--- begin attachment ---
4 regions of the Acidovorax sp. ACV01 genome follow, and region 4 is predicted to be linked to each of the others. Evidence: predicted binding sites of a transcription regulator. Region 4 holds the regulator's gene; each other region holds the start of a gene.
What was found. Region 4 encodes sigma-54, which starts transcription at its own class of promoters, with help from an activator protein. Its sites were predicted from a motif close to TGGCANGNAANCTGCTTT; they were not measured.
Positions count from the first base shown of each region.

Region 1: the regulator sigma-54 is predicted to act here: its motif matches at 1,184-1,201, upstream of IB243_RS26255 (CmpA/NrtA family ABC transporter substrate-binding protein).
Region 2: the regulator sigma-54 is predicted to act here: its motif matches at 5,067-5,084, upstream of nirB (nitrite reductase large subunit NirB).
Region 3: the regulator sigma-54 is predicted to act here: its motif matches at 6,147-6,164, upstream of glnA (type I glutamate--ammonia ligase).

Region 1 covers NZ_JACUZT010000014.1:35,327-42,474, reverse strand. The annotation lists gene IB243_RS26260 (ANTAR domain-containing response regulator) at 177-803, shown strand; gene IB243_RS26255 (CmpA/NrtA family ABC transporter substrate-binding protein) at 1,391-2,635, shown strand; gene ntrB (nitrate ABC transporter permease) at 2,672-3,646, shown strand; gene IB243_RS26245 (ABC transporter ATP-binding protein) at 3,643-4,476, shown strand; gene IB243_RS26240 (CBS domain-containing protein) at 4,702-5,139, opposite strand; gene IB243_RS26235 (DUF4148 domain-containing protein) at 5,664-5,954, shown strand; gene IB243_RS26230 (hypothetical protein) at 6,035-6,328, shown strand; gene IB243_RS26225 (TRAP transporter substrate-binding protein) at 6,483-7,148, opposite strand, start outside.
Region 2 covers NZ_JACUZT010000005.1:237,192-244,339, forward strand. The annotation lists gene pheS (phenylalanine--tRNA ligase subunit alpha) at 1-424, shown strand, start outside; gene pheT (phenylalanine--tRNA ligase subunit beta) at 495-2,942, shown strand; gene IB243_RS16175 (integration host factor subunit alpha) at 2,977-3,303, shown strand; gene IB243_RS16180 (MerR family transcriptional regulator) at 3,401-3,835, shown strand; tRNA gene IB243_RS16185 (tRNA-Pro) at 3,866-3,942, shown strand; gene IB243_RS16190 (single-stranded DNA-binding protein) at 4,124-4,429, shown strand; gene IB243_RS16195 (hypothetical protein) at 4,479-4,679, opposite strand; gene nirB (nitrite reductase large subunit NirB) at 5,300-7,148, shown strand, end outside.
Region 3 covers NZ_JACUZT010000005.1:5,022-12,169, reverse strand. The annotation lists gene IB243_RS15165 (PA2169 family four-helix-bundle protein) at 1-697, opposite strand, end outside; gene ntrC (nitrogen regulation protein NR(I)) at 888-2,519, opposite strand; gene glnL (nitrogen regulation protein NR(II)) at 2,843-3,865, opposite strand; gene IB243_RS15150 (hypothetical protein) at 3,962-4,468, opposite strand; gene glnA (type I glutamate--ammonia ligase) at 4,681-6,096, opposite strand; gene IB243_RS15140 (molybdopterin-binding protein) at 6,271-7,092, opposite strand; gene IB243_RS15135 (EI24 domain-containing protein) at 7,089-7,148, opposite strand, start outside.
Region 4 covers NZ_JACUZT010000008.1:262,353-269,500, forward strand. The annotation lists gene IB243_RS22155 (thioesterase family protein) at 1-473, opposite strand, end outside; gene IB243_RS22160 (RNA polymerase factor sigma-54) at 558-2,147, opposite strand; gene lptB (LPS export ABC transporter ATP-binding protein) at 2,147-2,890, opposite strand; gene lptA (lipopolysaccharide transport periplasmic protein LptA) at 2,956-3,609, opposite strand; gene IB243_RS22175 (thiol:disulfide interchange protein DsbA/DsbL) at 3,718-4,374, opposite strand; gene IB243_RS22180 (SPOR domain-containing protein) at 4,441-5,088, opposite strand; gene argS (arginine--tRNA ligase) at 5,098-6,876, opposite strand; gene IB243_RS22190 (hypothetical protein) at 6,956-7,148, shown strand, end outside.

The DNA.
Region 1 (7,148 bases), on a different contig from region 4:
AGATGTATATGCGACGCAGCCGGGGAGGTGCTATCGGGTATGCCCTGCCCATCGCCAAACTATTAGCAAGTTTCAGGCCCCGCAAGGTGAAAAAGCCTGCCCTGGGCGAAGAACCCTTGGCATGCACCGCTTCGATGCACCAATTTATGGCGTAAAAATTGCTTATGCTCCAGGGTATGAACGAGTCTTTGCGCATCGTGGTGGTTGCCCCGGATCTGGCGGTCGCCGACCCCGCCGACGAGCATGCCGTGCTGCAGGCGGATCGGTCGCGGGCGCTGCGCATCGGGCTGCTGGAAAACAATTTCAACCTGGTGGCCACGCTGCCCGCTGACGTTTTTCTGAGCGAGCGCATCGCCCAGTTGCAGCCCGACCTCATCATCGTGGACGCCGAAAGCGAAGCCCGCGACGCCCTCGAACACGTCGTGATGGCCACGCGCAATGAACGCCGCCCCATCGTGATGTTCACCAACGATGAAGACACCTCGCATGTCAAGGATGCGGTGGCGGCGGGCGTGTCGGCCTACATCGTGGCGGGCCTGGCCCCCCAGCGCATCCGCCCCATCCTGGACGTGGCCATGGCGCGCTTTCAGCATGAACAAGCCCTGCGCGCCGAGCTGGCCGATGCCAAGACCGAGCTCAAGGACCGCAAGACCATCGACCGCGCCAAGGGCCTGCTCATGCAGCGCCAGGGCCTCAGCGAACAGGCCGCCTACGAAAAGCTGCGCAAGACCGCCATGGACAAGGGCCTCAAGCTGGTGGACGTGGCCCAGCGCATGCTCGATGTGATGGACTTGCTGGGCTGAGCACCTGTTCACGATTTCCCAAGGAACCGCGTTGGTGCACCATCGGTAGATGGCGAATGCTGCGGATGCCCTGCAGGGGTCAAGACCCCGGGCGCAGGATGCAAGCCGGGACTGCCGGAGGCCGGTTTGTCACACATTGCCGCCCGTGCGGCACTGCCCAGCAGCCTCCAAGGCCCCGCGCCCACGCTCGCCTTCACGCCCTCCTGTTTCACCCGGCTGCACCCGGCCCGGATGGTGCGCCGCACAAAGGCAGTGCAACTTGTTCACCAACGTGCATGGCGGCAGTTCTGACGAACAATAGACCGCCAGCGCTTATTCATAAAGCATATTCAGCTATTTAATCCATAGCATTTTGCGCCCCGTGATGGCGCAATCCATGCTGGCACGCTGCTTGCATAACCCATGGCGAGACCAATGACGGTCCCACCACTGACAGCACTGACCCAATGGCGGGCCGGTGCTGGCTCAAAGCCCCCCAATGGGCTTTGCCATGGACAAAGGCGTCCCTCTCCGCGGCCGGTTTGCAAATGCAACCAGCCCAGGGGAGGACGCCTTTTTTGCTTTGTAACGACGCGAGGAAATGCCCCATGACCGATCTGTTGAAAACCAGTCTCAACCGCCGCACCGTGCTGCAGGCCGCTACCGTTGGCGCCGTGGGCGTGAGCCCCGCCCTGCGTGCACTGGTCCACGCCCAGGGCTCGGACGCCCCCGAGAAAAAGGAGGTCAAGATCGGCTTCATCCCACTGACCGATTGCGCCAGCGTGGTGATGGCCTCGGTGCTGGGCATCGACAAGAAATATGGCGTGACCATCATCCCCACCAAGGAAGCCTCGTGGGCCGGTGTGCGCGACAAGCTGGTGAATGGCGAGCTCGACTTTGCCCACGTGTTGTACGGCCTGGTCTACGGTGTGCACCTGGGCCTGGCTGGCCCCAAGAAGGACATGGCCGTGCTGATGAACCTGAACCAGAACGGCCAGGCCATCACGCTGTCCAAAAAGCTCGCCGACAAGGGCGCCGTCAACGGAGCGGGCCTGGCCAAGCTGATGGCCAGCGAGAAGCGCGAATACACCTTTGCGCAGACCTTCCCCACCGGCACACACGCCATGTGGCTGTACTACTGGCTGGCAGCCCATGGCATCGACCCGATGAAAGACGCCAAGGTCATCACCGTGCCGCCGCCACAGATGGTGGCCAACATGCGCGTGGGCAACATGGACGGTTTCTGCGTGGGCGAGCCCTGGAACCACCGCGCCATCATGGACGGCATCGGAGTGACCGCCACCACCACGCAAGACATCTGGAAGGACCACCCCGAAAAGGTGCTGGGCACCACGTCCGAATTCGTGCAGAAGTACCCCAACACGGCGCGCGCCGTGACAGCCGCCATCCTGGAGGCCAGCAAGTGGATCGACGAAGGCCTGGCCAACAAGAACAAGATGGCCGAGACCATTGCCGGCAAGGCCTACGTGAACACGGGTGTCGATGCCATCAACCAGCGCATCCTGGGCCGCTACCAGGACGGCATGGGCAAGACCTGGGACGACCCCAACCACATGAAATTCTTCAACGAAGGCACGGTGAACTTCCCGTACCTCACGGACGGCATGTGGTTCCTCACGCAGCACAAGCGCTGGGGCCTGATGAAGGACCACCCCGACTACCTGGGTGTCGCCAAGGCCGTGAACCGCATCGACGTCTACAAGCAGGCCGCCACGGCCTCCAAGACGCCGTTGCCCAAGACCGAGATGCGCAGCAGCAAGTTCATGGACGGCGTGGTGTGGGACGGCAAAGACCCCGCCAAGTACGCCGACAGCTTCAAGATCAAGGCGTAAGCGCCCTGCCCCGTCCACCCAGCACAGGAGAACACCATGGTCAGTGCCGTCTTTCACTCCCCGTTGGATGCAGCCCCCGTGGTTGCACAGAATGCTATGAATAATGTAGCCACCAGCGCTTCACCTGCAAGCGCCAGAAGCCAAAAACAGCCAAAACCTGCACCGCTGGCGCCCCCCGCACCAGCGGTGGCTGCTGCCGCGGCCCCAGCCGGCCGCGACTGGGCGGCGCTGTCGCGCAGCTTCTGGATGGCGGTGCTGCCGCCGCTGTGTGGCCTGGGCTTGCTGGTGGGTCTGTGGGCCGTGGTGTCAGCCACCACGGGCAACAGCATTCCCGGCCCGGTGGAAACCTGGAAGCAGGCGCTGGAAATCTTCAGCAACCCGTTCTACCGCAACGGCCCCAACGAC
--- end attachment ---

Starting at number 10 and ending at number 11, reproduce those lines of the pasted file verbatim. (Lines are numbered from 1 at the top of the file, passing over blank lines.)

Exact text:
Region 4 covers NZ_JACUZT010000008.1:262,353-269,500, forward strand. The annotation lists gene IB243_RS22155 (thioesterase family protein) at 1-473, opposite strand, end outside; gene IB243_RS22160 (RNA polymerase factor sigma-54) at 558-2,147, opposite strand; gene lptB (LPS export ABC transporter ATP-binding protein) at 2,147-2,890, opposite strand; gene lptA (lipopolysaccharide transport periplasmic protein LptA) at 2,956-3,609, opposite strand; gene IB243_RS22175 (thiol:disulfide interchange protein DsbA/DsbL) at 3,718-4,374, opposite strand; gene IB243_RS22180 (SPOR domain-containing protein) at 4,441-5,088, opposite strand; gene argS (arginine--tRNA ligase) at 5,098-6,876, opposite strand; gene IB243_RS22190 (hypothetical protein) at 6,956-7,148, shown strand, end outside.

The DNA.